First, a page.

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Two TomatoesPlants have friends, too! And it can benefit your garden to keep them together. Companion planting means different things to different people, but it generally refers to practices that are aimed to repel/confuse harmful insects, and practices that enhance the health and vigor of plants - to some, it's a combination of both. Perhaps the most commonly known companion planting method is interspersing scented marigolds among vegetables and herbs; marigolds repel nematodes (microscopic worms), and can be particularly beneficial in tomato crops.

While the information available on companion planting is often a combination of folklore and fact, anecdotal evidence attests to the benefits of the method. It is also can be a fun experiment to try with kids in your garden.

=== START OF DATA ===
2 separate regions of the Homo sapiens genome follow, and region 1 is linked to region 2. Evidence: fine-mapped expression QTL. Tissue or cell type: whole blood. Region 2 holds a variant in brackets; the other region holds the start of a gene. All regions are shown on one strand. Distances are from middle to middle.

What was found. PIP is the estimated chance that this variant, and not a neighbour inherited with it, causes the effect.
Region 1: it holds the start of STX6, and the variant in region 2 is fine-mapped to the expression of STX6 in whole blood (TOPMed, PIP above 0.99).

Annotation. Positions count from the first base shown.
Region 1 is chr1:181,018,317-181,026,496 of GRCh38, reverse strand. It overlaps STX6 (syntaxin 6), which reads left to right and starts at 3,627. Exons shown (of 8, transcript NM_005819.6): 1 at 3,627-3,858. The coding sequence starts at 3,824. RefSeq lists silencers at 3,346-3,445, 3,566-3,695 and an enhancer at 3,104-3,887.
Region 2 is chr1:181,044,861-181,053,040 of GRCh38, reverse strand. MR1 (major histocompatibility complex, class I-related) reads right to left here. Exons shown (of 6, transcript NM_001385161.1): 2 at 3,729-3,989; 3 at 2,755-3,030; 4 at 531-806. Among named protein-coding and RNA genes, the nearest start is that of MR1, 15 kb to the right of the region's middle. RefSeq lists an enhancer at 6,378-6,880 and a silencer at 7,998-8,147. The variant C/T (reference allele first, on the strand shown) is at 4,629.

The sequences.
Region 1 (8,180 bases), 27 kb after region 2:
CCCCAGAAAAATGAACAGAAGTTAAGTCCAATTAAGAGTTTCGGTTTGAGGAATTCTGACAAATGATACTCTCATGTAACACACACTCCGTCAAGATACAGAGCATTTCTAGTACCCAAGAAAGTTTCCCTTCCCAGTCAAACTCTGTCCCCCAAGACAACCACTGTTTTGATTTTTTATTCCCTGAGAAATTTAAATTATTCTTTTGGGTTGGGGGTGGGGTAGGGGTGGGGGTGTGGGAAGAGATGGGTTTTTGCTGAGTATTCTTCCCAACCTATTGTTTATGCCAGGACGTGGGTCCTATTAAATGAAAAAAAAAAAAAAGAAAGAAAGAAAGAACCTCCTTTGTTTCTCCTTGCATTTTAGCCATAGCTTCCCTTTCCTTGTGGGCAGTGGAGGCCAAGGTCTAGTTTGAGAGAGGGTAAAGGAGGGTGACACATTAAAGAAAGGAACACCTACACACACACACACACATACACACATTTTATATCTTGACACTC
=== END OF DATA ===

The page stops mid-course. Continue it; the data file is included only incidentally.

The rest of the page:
Companion planting includes the following practices:

  • Planting certain herbs and flowers among vegetables; they can attract pollinators like insects and birds, which are also natural predators to certain pests.
  • Strategically placing plants in your garden that mask or hide a crop from pests, or produce odors that confuse and deter pests.
  • Planting "nurse plants" to provide breeding grounds for beneficial insects.
  • Planting a trap crop that attracts a particular pest, and can be placed near different varieties of plants that are susceptible to those insects.
  • Identifying and working with growing tendencies - i.e., tall plants can provide shade for sun-sensitive shorter plants.